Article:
The new complaints and redress scheme differs from the current complaints procedure in many ways and GPs will have to comply with specific responsibilities set out in the regulations.
(Vocus/PRWEB) 11 March 2011
GPs in Wales need to appoint a ‘senior investigations manager’ to investigate patient concerns under a new complaints and redress scheme, some of which is due to come into effect on 1 April this year.
The regulations(1), which relate to ‘concerns, complaints and redress arrangements’ will affect all NHS health services in Wales, and mean patients, their relatives and staff can raise any concern about their NHS treatment or care, including patient safety incidents.
However, the MDU is reassuring GPs that the redress requirements, which come into force on 1 October, do not apply to them. These allow NHS bodies to offer Welsh patients compensation up to £25,000 where there has been negligence.
Dr Sally Old, MDU medico-legal adviser, said:
“The new complaints and redress scheme differs from the current complaints procedure in many ways and GPs will have to comply with specific responsibilities set out in the regulations. For example, each body, including GP practices, will have to appoint a ‘responsible officer’ to oversee the operation of the scheme, ensure any relevant lessons are learnt and sign off the written responses to complaints. There must also be a ‘senior investigations manager’ in charge of investigating concerns. GPs also need to know that they and their staff can raise concerns under the scheme, for example, if there is an adverse incident.
“Patients and relatives will be able to raise concerns direct with the Health Board, rather than the practice, and anyone who remains dissatisfied with a response to a concern will be able to refer it direct to the Ombudsman, rather than needing to go through the independent review stage, as is the case currently.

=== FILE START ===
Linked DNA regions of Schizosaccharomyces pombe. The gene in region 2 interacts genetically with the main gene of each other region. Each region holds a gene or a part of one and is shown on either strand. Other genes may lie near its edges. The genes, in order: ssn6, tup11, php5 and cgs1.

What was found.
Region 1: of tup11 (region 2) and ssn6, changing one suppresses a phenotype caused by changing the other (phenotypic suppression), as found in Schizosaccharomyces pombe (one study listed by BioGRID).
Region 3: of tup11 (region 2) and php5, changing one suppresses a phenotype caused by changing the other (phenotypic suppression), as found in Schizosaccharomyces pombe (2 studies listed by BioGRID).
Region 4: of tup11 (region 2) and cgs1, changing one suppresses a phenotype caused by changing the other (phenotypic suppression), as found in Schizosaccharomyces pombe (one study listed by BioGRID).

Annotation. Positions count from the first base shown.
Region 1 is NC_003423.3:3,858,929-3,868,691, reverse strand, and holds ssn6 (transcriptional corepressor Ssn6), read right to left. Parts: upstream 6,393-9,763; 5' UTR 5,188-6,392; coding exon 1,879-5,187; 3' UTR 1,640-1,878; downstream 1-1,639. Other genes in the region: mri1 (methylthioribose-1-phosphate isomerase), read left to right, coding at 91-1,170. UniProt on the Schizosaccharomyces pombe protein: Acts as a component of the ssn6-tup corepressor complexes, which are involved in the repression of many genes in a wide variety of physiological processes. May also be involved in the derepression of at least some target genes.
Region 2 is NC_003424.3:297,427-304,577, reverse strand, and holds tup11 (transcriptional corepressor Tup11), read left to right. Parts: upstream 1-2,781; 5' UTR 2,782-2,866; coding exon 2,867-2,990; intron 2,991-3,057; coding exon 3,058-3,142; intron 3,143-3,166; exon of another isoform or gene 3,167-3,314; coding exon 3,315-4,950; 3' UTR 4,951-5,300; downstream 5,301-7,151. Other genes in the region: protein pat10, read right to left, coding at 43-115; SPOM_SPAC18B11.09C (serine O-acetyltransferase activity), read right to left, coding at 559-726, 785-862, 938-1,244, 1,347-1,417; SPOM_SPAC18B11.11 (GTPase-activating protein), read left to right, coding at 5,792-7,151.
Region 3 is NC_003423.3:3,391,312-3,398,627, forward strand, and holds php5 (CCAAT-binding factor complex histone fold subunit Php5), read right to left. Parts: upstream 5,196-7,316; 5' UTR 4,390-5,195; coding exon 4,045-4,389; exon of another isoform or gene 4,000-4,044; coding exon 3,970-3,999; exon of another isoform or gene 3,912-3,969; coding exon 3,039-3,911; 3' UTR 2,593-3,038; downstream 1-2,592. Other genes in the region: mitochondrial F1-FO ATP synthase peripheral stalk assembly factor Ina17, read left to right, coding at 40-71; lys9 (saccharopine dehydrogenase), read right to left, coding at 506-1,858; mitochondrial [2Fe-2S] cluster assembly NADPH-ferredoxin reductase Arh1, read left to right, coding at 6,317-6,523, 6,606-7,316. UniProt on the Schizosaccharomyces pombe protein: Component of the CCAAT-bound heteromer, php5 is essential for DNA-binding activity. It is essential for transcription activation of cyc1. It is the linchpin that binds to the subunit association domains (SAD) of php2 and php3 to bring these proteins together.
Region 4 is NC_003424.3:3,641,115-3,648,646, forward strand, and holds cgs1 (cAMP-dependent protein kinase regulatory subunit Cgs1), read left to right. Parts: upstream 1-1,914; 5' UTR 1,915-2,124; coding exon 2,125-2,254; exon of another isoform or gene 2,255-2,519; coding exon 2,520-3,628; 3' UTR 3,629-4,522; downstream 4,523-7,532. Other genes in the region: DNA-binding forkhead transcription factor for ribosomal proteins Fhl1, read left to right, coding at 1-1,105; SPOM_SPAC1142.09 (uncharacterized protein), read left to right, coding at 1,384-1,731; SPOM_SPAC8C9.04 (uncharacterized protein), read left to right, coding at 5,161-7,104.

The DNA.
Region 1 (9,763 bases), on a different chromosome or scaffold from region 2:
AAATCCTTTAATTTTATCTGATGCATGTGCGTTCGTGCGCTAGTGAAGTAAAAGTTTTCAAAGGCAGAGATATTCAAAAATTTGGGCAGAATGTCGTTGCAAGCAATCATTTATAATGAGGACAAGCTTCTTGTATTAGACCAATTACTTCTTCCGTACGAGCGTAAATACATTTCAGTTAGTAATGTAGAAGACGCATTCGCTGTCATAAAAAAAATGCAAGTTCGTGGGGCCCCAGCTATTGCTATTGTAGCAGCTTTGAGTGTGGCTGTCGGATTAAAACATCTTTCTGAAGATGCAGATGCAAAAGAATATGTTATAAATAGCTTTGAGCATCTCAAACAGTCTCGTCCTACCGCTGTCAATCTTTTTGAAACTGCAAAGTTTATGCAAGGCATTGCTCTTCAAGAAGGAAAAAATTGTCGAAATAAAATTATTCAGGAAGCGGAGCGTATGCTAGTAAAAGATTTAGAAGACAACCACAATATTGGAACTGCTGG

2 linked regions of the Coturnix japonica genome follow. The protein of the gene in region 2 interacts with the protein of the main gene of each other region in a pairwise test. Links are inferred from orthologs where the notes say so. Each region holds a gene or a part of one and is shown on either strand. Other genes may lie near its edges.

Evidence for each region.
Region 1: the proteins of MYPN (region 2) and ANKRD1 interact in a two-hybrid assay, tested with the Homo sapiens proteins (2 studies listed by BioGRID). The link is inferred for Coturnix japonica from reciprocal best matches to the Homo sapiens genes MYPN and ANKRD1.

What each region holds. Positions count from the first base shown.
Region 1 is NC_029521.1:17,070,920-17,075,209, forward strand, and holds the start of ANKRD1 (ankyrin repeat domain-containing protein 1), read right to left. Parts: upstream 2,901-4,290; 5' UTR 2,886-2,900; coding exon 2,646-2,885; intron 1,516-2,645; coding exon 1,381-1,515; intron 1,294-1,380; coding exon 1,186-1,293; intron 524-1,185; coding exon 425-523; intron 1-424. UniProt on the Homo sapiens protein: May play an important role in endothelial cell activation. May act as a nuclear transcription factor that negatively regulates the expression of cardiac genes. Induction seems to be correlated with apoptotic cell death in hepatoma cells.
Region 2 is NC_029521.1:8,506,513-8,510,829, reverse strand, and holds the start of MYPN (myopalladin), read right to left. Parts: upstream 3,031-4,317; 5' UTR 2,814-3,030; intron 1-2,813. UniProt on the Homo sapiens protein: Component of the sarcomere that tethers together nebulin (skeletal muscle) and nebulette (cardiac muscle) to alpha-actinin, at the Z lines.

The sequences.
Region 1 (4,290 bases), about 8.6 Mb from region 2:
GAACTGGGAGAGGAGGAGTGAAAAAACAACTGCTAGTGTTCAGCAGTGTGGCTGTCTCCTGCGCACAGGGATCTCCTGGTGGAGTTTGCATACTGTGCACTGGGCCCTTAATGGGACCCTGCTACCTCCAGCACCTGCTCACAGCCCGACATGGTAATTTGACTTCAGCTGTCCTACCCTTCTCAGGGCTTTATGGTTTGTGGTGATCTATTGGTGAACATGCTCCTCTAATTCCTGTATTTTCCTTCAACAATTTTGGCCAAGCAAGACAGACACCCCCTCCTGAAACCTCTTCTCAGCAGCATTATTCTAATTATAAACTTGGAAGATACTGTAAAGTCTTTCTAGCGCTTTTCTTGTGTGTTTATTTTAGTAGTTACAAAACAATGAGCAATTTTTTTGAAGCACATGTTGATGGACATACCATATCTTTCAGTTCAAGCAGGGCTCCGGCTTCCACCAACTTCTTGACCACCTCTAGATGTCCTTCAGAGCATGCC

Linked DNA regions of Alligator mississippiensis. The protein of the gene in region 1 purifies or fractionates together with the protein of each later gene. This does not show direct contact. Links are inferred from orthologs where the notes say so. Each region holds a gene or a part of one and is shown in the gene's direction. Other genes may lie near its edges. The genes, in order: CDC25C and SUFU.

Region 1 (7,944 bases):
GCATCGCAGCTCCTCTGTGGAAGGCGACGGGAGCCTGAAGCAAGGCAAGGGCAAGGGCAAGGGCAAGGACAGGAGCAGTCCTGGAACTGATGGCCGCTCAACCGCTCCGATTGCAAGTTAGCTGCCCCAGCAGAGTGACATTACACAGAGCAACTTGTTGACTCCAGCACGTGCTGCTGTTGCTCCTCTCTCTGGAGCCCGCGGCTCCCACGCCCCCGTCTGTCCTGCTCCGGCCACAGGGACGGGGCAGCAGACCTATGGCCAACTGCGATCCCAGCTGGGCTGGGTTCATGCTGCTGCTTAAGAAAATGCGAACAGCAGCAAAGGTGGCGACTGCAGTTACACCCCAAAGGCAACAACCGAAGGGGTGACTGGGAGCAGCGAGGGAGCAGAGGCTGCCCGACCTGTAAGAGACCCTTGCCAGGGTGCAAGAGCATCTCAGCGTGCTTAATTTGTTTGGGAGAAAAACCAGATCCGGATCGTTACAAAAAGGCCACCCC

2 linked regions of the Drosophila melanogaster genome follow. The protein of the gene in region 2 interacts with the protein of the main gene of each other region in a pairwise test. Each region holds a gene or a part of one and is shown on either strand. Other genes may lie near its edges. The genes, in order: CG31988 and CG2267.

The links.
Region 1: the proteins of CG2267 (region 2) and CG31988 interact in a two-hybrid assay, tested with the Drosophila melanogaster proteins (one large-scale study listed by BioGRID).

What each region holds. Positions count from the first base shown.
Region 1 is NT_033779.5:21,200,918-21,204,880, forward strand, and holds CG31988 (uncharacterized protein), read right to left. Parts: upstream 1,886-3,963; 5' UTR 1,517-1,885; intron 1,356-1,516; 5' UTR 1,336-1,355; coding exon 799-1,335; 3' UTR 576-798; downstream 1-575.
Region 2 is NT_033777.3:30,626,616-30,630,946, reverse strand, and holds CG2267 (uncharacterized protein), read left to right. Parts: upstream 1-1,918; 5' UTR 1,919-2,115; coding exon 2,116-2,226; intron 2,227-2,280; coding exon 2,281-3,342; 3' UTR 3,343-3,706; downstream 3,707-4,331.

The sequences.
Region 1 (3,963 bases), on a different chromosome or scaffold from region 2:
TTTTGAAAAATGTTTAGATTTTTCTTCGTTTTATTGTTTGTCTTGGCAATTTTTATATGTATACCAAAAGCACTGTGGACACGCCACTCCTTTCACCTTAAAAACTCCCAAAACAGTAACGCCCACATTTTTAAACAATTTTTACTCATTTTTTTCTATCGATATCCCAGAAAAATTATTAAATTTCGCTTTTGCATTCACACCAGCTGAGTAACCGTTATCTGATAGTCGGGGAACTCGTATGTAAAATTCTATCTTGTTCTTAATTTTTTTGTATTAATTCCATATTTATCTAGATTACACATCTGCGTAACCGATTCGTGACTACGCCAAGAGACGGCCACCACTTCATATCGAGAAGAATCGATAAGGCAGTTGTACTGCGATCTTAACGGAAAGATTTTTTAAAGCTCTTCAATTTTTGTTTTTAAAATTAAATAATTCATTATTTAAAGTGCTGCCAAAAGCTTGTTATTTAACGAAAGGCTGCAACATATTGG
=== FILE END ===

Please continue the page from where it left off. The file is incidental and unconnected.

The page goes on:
“We support the principles of this new scheme but are pleased that the compensation requirements exclude primary care and independent providers of NHS care. It was originally suggested that the redress requirement would apply to all NHS services and we objected strongly. It would have caused chaos to include GPs and independent providers in an NHS compensation scheme for low value claims when they are not NHS indemnified.
“We will be producing guidance to help members understand their new duties in responding to concerns, including advice on how to resolve concerns at a local level.”
(1) The National Health Service (Concerns, Complaints and Redress Arrangements) (Wales) Regulations 2011.
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